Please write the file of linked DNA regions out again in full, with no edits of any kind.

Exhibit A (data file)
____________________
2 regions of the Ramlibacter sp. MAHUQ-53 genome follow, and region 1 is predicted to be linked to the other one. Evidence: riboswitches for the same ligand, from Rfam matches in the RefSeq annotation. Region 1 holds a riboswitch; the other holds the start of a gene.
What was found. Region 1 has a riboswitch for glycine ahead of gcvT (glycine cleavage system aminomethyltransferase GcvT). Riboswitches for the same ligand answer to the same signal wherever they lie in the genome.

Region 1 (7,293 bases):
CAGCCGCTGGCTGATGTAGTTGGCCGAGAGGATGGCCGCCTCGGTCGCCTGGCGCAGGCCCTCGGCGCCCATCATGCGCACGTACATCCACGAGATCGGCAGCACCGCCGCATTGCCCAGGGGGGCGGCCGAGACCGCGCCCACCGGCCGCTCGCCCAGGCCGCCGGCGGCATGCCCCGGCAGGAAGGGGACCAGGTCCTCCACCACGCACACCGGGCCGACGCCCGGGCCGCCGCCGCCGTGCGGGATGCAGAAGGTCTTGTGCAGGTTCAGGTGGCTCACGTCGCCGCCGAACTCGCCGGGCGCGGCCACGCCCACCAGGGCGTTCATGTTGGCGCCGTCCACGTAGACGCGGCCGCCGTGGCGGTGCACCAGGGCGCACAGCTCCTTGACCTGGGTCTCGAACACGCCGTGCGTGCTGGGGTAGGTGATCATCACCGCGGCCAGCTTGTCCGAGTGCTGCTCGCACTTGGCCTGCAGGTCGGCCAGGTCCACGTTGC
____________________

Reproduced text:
2 regions of the Ramlibacter sp. MAHUQ-53 genome follow, and region 1 is predicted to be linked to the other one. Evidence: riboswitches for the same ligand, from Rfam matches in the RefSeq annotation. Region 1 holds a riboswitch; the other holds the start of a gene.
What was found. Region 1 has a riboswitch for glycine ahead of gcvT (glycine cleavage system aminomethyltransferase GcvT). Riboswitches for the same ligand answer to the same signal wherever they lie in the genome.

Region 1 (7,293 bases):
CAGCCGCTGGCTGATGTAGTTGGCCGAGAGGATGGCCGCCTCGGTCGCCTGGCGCAGGCCCTCGGCGCCCATCATGCGCACGTACATCCACGAGATCGGCAGCACCGCCGCATTGCCCAGGGGGGCGGCCGAGACCGCGCCCACCGGCCGCTCGCCCAGGCCGCCGGCGGCATGCCCCGGCAGGAAGGGGACCAGGTCCTCCACCACGCACACCGGGCCGACGCCCGGGCCGCCGCCGCCGTGCGGGATGCAGAAGGTCTTGTGCAGGTTCAGGTGGCTCACGTCGCCGCCGAACTCGCCGGGCGCGGCCACGCCCACCAGGGCGTTCATGTTGGCGCCGTCCACGTAGACGCGGCCGCCGTGGCGGTGCACCAGGGCGCACAGCTCCTTGACCTGGGTCTCGAACACGCCGTGCGTGCTGGGGTAGGTGATCATCACCGCGGCCAGCTTGTCCGAGTGCTGCTCGCACTTGGCCTGCAGGTCGGCCAGGTCCACGTTGC